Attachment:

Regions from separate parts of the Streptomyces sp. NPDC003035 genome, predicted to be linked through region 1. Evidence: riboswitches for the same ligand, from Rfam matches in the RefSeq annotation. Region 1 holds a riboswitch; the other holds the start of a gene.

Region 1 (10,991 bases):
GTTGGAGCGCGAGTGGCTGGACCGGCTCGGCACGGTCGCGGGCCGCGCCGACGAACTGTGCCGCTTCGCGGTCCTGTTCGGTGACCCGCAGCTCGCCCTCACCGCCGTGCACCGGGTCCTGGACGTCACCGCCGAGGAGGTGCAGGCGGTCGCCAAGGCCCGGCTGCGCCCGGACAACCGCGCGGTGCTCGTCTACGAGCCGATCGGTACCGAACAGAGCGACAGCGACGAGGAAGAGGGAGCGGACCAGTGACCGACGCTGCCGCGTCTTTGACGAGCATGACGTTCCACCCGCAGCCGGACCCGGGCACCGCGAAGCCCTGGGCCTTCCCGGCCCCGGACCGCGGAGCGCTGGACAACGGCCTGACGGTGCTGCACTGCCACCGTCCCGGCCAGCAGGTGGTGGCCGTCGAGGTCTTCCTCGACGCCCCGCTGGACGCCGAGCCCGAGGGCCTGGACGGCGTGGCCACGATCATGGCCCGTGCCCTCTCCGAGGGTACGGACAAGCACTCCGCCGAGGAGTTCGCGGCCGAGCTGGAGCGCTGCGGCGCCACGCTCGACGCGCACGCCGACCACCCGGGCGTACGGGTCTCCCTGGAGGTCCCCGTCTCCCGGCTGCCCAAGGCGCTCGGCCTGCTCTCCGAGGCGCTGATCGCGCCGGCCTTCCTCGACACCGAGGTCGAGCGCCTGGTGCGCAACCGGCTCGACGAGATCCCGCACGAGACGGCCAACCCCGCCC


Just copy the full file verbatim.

Regions from separate parts of the Streptomyces sp. NPDC003035 genome, predicted to be linked through region 1. Evidence: riboswitches for the same ligand, from Rfam matches in the RefSeq annotation. Region 1 holds a riboswitch; the other holds the start of a gene.

Region 1 (10,991 bases):
GTTGGAGCGCGAGTGGCTGGACCGGCTCGGCACGGTCGCGGGCCGCGCCGACGAACTGTGCCGCTTCGCGGTCCTGTTCGGTGACCCGCAGCTCGCCCTCACCGCCGTGCACCGGGTCCTGGACGTCACCGCCGAGGAGGTGCAGGCGGTCGCCAAGGCCCGGCTGCGCCCGGACAACCGCGCGGTGCTCGTCTACGAGCCGATCGGTACCGAACAGAGCGACAGCGACGAGGAAGAGGGAGCGGACCAGTGACCGACGCTGCCGCGTCTTTGACGAGCATGACGTTCCACCCGCAGCCGGACCCGGGCACCGCGAAGCCCTGGGCCTTCCCGGCCCCGGACCGCGGAGCGCTGGACAACGGCCTGACGGTGCTGCACTGCCACCGTCCCGGCCAGCAGGTGGTGGCCGTCGAGGTCTTCCTCGACGCCCCGCTGGACGCCGAGCCCGAGGGCCTGGACGGCGTGGCCACGATCATGGCCCGTGCCCTCTCCGAGGGTACGGACAAGCACTCCGCCGAGGAGTTCGCGGCCGAGCTGGAGCGCTGCGGCGCCACGCTCGACGCGCACGCCGACCACCCGGGCGTACGGGTCTCCCTGGAGGTCCCCGTCTCCCGGCTGCCCAAGGCGCTCGGCCTGCTCTCCGAGGCGCTGATCGCGCCGGCCTTCCTCGACACCGAGGTCGAGCGCCTGGTGCGCAACCGGCTCGACGAGATCCCGCACGAGACGGCCAACCCCGCCC